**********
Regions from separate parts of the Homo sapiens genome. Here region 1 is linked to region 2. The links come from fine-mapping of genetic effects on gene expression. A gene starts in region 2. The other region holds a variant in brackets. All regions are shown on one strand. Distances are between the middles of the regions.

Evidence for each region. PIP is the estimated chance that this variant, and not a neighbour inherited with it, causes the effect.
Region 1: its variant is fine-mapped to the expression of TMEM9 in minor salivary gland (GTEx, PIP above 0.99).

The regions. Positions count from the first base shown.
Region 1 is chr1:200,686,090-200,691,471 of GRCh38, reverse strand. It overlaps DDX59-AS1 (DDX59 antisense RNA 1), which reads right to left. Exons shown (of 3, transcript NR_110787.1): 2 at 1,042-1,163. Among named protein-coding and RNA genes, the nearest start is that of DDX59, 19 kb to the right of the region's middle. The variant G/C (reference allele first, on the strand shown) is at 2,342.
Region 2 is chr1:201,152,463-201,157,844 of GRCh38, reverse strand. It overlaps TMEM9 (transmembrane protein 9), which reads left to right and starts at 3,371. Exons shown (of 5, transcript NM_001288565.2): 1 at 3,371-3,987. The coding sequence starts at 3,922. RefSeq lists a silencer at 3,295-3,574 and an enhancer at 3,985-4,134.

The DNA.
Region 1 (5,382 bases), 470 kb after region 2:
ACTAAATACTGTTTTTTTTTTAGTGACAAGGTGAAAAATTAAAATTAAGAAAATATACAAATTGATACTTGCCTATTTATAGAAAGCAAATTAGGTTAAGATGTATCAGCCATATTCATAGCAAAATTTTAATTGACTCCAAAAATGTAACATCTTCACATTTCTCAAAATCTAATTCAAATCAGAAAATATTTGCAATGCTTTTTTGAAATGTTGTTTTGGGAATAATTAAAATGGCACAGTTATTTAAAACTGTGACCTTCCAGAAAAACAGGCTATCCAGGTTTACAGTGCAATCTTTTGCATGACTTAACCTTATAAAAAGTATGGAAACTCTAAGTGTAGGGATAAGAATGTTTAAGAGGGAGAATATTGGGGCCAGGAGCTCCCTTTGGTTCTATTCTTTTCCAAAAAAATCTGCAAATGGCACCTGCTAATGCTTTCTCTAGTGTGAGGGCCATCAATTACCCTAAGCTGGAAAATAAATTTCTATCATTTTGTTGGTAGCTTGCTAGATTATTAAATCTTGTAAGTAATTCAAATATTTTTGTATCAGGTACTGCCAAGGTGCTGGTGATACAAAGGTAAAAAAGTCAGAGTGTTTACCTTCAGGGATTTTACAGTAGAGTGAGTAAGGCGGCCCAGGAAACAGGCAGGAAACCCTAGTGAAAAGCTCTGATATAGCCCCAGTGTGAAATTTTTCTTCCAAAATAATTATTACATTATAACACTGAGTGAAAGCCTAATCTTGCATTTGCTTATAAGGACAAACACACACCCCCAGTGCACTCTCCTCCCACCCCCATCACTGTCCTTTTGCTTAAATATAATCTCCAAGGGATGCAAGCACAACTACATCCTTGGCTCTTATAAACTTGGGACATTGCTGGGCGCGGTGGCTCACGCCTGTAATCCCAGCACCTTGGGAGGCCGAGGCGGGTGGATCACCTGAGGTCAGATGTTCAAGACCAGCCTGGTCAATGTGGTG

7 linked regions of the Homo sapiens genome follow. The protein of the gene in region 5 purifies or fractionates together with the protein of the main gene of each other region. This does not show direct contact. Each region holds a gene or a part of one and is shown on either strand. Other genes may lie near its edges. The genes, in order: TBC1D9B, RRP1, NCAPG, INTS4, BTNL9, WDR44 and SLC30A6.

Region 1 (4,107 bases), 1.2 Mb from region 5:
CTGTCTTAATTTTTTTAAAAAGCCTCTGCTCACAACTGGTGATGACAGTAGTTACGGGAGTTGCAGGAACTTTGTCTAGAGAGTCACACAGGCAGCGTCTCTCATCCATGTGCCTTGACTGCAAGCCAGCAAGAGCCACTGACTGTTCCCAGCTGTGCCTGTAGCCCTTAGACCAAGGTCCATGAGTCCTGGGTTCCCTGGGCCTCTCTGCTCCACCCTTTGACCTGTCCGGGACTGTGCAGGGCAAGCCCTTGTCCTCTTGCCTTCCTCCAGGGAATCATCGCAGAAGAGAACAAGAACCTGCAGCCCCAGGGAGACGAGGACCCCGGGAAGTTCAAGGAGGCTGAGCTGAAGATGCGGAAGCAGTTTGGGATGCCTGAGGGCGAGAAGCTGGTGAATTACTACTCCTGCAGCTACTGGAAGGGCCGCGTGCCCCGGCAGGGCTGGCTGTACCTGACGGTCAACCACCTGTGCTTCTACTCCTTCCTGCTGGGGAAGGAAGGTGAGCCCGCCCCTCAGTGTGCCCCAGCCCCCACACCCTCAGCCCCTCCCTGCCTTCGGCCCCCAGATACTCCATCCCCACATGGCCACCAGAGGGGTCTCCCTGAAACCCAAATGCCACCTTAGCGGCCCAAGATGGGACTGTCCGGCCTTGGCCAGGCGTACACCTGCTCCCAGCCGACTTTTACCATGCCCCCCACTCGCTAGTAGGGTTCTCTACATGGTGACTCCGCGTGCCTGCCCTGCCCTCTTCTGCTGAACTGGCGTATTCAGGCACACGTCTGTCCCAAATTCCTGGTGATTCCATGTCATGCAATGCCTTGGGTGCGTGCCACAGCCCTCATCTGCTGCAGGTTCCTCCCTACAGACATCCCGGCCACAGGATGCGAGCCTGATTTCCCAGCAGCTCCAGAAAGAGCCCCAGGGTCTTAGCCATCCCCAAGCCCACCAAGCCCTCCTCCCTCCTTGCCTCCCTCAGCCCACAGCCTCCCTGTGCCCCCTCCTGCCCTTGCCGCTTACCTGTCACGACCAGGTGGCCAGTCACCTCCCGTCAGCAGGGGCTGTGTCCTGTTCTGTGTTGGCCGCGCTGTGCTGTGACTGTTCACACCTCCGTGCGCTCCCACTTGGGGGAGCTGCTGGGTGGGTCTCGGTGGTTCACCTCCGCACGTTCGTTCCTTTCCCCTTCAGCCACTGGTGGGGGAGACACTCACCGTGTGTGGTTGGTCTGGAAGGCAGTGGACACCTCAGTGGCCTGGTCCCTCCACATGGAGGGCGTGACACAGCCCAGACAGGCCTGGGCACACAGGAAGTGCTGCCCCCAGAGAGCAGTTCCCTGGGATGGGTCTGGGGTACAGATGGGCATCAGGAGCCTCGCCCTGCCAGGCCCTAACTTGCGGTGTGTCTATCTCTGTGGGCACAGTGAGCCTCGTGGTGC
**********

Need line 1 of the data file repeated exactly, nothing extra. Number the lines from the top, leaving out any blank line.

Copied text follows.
Regions from separate parts of the Homo sapiens genome. Here region 1 is linked to region 2. The links come from fine-mapping of genetic effects on gene expression. A gene starts in region 2. The other region holds a variant in brackets. All regions are shown on one strand. Distances are between the middles of the regions.